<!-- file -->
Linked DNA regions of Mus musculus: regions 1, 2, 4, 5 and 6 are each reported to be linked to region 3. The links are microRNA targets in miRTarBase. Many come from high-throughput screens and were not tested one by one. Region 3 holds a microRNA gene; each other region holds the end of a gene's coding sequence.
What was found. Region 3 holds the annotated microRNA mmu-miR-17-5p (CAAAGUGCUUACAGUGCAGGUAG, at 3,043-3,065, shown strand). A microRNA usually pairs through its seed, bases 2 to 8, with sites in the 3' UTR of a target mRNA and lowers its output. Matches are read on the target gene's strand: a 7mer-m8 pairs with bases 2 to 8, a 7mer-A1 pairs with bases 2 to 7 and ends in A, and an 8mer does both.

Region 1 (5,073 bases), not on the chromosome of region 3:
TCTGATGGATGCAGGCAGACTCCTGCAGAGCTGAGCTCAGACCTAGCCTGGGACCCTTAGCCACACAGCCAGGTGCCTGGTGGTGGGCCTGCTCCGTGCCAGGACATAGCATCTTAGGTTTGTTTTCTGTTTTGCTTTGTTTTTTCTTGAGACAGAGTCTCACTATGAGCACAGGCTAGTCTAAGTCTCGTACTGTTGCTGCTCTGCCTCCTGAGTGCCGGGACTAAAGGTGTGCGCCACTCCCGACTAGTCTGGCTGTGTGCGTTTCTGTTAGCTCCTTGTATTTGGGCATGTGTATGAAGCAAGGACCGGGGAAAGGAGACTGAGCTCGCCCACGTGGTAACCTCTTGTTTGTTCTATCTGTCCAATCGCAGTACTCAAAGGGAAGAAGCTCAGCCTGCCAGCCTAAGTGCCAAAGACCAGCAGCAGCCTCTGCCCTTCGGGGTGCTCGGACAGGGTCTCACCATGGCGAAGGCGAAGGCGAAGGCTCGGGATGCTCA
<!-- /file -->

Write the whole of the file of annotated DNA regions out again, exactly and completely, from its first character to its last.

Linked DNA regions of Mus musculus: regions 1, 2, 4, 5 and 6 are each reported to be linked to region 3. The links are microRNA targets in miRTarBase. Many come from high-throughput screens and were not tested one by one. Region 3 holds a microRNA gene; each other region holds the end of a gene's coding sequence.
What was found. Region 3 holds the annotated microRNA mmu-miR-17-5p (CAAAGUGCUUACAGUGCAGGUAG, at 3,043-3,065, shown strand). A microRNA usually pairs through its seed, bases 2 to 8, with sites in the 3' UTR of a target mRNA and lowers its output. Matches are read on the target gene's strand: a 7mer-m8 pairs with bases 2 to 8, a 7mer-A1 pairs with bases 2 to 7 and ends in A, and an 8mer does both.

Region 1 (5,073 bases), not on the chromosome of region 3:
TCTGATGGATGCAGGCAGACTCCTGCAGAGCTGAGCTCAGACCTAGCCTGGGACCCTTAGCCACACAGCCAGGTGCCTGGTGGTGGGCCTGCTCCGTGCCAGGACATAGCATCTTAGGTTTGTTTTCTGTTTTGCTTTGTTTTTTCTTGAGACAGAGTCTCACTATGAGCACAGGCTAGTCTAAGTCTCGTACTGTTGCTGCTCTGCCTCCTGAGTGCCGGGACTAAAGGTGTGCGCCACTCCCGACTAGTCTGGCTGTGTGCGTTTCTGTTAGCTCCTTGTATTTGGGCATGTGTATGAAGCAAGGACCGGGGAAAGGAGACTGAGCTCGCCCACGTGGTAACCTCTTGTTTGTTCTATCTGTCCAATCGCAGTACTCAAAGGGAAGAAGCTCAGCCTGCCAGCCTAAGTGCCAAAGACCAGCAGCAGCCTCTGCCCTTCGGGGTGCTCGGACAGGGTCTCACCATGGCGAAGGCGAAGGCGAAGGCTCGGGATGCTCA